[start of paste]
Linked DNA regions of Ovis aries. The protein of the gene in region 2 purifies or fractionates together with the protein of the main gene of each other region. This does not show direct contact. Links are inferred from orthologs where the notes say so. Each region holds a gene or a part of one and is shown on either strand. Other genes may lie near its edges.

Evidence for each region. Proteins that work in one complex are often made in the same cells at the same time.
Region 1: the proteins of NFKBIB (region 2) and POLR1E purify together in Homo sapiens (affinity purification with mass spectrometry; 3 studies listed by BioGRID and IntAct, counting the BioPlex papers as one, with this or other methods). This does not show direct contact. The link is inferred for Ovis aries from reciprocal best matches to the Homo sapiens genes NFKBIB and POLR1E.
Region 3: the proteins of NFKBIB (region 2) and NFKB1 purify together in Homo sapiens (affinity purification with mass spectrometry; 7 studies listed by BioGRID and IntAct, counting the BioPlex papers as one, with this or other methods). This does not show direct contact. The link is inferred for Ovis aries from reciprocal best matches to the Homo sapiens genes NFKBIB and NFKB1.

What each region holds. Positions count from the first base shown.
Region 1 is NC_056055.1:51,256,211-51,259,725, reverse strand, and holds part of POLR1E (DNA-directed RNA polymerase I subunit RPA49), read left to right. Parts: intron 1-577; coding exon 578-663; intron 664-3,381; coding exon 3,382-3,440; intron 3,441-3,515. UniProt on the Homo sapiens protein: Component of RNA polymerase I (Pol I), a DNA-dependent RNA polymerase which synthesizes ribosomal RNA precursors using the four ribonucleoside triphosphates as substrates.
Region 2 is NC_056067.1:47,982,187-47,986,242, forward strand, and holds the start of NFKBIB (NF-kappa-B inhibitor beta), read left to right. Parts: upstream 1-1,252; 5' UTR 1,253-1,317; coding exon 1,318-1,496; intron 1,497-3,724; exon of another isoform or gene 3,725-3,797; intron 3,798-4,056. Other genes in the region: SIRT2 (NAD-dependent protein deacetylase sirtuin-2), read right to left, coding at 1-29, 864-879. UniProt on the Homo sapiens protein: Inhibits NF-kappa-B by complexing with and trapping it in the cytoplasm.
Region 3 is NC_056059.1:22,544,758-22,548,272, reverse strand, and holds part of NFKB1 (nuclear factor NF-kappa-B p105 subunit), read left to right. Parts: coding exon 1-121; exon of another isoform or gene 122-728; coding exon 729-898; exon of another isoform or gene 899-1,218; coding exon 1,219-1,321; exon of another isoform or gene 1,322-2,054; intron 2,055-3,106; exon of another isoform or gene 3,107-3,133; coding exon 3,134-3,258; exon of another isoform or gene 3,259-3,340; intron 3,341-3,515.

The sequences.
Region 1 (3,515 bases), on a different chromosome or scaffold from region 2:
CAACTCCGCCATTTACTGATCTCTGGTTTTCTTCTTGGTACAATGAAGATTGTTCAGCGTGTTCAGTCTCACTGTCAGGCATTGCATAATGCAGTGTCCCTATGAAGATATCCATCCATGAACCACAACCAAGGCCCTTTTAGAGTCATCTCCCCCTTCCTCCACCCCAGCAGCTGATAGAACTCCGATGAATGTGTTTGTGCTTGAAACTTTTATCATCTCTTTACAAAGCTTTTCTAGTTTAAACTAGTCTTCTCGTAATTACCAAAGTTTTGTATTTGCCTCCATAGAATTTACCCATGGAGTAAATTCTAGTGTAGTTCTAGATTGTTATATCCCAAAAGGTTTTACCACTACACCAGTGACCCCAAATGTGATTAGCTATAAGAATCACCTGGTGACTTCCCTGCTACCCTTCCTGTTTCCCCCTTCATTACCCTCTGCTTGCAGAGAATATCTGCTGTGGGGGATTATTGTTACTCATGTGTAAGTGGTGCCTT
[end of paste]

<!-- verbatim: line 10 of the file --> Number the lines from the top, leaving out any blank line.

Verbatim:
Region 1 (3,515 bases), on a different chromosome or scaffold from region 2: